We take up the story of Downton Abbey several years after Lord Grantham’s mismanagement has lost his beloved manor house and estate to an unhappy band of creditors. Lord and Lady Grantham now share a bedsitter with Carson the butler in the nearby town of Bleakly-on-the-Never-Never.
Lord G: I say, Carson, do set a third place for dinner. MaMa will be joining us.
Carson: Very good, my Lord.
Lady G: Dearest Robert, must we see MaMa so soon again. The tiresome old crone was here only six months ago.
Lord G: Cora, how many times must I ask you not to call MaMa a tiresome old crone? She may be tiresome but she represents the Way It Used To Be. I say, Carson, what is on tonight’s bill of fare?
Carson: I’m afraid it’s bangers and mashed again, my Lord.
Lord G (sighing): Good heavens, Cora, this is what it’s come to — bangers and mashed two nights in a row. MaMa will be appalled. I say, Carson, let us hope at least that we will have some of that delicious spotted dick to finish.
Carson: That we do, my Lord. There’s enough spotted dick here to last out the month.
Lady G: I think your beloved MaMa will be lucky to get anything after the way she’s behaved. Of course, we wouldn’t be in this situation if you had worried less about your studs and cufflinks and more about the management of the estate.
Lord G: Only an insensitive colonial would talk that way to a peer of the realm. You really must try harder, my dear, to understand the British upper class.
Lady G: My dear Robert, to understand the British upper class one had only to watch the episode where an entire hour was devoted to the issue of which dress shirts and ties were suitable for wear with certain dinner clothes. Is it any wonder the British Empire has all but disappeared?
Lord G: Some issues are more important than they may appear to an outsider. Besides, that episode was no less compelling than the one that had me lusting after one of the maids like a demented goat. Or that tedious business with Bates and whether he murdered his wife. And let us not overlook the romance between our darling Sybil and the Irish chauffeur. Who would believe any of that?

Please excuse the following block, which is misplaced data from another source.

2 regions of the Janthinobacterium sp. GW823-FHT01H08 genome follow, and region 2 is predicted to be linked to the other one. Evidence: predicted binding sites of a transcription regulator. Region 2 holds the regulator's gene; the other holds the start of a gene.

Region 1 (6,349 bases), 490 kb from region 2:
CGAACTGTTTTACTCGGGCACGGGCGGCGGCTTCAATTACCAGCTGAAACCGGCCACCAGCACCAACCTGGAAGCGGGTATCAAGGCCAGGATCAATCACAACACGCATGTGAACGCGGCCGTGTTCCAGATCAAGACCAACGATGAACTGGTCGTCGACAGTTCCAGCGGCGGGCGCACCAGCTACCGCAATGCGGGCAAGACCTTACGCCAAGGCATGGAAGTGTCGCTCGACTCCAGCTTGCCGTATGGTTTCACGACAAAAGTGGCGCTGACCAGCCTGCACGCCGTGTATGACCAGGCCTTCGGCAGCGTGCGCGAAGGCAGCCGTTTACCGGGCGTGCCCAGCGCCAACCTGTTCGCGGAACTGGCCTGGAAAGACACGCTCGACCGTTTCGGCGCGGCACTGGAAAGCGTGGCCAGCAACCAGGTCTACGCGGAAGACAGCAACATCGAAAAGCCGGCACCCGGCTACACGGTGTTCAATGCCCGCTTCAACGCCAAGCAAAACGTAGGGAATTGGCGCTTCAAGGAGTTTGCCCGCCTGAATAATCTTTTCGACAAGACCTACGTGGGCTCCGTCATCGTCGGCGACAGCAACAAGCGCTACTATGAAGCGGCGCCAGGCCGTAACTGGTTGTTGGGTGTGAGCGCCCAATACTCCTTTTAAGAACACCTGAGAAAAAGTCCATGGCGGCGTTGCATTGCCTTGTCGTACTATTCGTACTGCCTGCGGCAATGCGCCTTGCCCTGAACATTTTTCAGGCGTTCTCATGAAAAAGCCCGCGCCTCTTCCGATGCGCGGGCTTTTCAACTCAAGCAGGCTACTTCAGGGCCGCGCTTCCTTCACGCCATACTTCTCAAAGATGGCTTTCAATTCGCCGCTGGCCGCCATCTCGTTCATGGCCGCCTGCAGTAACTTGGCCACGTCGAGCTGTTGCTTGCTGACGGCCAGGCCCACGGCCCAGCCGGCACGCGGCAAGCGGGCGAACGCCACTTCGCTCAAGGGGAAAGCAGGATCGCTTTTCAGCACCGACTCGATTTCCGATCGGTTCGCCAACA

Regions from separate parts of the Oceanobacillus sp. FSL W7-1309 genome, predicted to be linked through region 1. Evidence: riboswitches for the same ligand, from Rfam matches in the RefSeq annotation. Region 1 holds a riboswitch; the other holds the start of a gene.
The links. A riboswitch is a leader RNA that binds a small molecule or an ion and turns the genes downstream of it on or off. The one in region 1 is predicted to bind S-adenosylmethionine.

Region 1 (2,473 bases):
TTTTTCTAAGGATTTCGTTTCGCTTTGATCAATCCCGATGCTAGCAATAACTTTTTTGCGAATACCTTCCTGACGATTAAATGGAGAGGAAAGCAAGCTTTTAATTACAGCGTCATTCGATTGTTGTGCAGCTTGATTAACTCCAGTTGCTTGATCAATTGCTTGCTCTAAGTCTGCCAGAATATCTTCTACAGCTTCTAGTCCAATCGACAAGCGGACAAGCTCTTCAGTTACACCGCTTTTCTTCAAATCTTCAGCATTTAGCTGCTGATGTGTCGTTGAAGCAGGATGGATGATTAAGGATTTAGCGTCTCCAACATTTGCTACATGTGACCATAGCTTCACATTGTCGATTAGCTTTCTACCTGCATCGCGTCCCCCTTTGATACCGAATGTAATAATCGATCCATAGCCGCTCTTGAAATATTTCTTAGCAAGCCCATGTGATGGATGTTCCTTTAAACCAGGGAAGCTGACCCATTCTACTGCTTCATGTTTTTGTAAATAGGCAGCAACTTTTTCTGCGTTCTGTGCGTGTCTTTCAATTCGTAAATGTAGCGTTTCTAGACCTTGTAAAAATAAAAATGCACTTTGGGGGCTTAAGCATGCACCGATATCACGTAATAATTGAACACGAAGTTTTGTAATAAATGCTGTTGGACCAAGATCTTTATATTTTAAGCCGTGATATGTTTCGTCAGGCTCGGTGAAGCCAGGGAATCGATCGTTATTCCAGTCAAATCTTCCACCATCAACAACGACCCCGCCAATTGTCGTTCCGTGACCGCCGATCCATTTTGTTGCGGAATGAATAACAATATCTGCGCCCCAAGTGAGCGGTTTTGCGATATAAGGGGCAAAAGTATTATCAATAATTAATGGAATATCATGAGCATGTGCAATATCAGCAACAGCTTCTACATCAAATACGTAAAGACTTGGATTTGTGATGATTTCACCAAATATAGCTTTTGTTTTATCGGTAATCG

Lady G: I would, for one. Given the general intelligence level of the script, one is expected to believe just about anything. Why would a rich, good-looking woman like me marry a dithering relic like you, for instance? You squander my fortune on idiotic investments. You insist that birdbrain with a title attend Sybil in childbirth with disastrous results, and then you manage to lose our house. So now we eat pub food at a card table and the butler sleeps on a Barcalounger in the kitchen. I should have divorced your sorry ass thirty years ago and moved back to the States.
Lord G: Yes, so you say. But then you wouldn’t have been Lady Grantham anymore, would you, my sweet? You wouldn’t have been able to cock a snook at those barbarians who spawned you in Pittsburgh, or wherever it was. And you wouldn’t have had all those wonderful years at Downton Abbey playing lady of the manor with that ghastly smile pasted on your face.
Lady G: My smile comes from good breeding. I am a lady. I had an example to set.
Lord G: Your smile comes from the makeup department. And the only thing you ever set was your hair. If there is anything that provokes my contempt it is a snob who has no reason to be a snob.
Lady G: Unlike you, I suppose, a bona fide snob.
Lord G: Exactly. I am the real thing, a snob’s snob. I am convinced that I am better than everyone else, even though I’m not very bright, not in the least bit interesting, and have never accomplished anything except to learn how to tie a white bow tie.
Lady G: Well, of course you’re right, my dear. That’s what won my heart all those years ago. I saw in you a man who presided over the biggest, ugliest house in all of England, a man with whom I could create a family of girls every bit as uninteresting as their parents, all living and yawning together in a vast pile full of servants whose intrigues, romances and betrayals were just as boring as those of their masters. It was life imitating art — in this case a TV miniseries that threatened to last until the end of time.
Lord G: Beautifully put, my dear. I couldn’t have said it any better myself. I say, Carson, might we have some tea?
Carson: Very good, my Lord.